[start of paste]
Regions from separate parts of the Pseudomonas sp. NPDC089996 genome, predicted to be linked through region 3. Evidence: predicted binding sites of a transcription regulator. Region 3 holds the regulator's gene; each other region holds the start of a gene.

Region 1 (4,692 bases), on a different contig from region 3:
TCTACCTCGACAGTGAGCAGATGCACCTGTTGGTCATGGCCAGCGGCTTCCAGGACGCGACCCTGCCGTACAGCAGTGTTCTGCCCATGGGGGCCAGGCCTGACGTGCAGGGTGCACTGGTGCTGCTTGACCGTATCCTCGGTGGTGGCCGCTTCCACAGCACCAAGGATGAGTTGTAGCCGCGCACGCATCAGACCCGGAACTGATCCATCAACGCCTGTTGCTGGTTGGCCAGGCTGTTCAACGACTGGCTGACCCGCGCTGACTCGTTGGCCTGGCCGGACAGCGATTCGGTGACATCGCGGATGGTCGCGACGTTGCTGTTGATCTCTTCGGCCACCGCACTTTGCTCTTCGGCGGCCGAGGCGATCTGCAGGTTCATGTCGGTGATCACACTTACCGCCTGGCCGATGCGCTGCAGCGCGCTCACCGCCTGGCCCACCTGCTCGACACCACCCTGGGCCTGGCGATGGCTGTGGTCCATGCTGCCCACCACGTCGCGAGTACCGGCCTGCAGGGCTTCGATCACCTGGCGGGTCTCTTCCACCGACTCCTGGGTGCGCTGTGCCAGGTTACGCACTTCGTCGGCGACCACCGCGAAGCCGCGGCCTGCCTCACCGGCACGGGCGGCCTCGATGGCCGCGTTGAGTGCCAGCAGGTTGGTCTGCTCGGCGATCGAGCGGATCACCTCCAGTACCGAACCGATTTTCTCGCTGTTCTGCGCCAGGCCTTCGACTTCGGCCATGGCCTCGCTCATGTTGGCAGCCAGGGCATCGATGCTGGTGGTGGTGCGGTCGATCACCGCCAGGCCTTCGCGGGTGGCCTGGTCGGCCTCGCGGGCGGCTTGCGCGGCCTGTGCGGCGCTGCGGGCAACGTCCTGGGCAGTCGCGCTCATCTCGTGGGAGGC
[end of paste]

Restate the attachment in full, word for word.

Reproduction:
Regions from separate parts of the Pseudomonas sp. NPDC089996 genome, predicted to be linked through region 3. Evidence: predicted binding sites of a transcription regulator. Region 3 holds the regulator's gene; each other region holds the start of a gene.

Region 1 (4,692 bases), on a different contig from region 3:
TCTACCTCGACAGTGAGCAGATGCACCTGTTGGTCATGGCCAGCGGCTTCCAGGACGCGACCCTGCCGTACAGCAGTGTTCTGCCCATGGGGGCCAGGCCTGACGTGCAGGGTGCACTGGTGCTGCTTGACCGTATCCTCGGTGGTGGCCGCTTCCACAGCACCAAGGATGAGTTGTAGCCGCGCACGCATCAGACCCGGAACTGATCCATCAACGCCTGTTGCTGGTTGGCCAGGCTGTTCAACGACTGGCTGACCCGCGCTGACTCGTTGGCCTGGCCGGACAGCGATTCGGTGACATCGCGGATGGTCGCGACGTTGCTGTTGATCTCTTCGGCCACCGCACTTTGCTCTTCGGCGGCCGAGGCGATCTGCAGGTTCATGTCGGTGATCACACTTACCGCCTGGCCGATGCGCTGCAGCGCGCTCACCGCCTGGCCCACCTGCTCGACACCACCCTGGGCCTGGCGATGGCTGTGGTCCATGCTGCCCACCACGTCGCGAGTACCGGCCTGCAGGGCTTCGATCACCTGGCGGGTCTCTTCCACCGACTCCTGGGTGCGCTGTGCCAGGTTACGCACTTCGTCGGCGACCACCGCGAAGCCGCGGCCTGCCTCACCGGCACGGGCGGCCTCGATGGCCGCGTTGAGTGCCAGCAGGTTGGTCTGCTCGGCGATCGAGCGGATCACCTCCAGTACCGAACCGATTTTCTCGCTGTTCTGCGCCAGGCCTTCGACTTCGGCCATGGCCTCGCTCATGTTGGCAGCCAGGGCATCGATGCTGGTGGTGGTGCGGTCGATCACCGCCAGGCCTTCGCGGGTGGCCTGGTCGGCCTCGCGGGCGGCTTGCGCGGCCTGTGCGGCGCTGCGGGCAACGTCCTGGGCAGTCGCGCTCATCTCGTGGGAGGC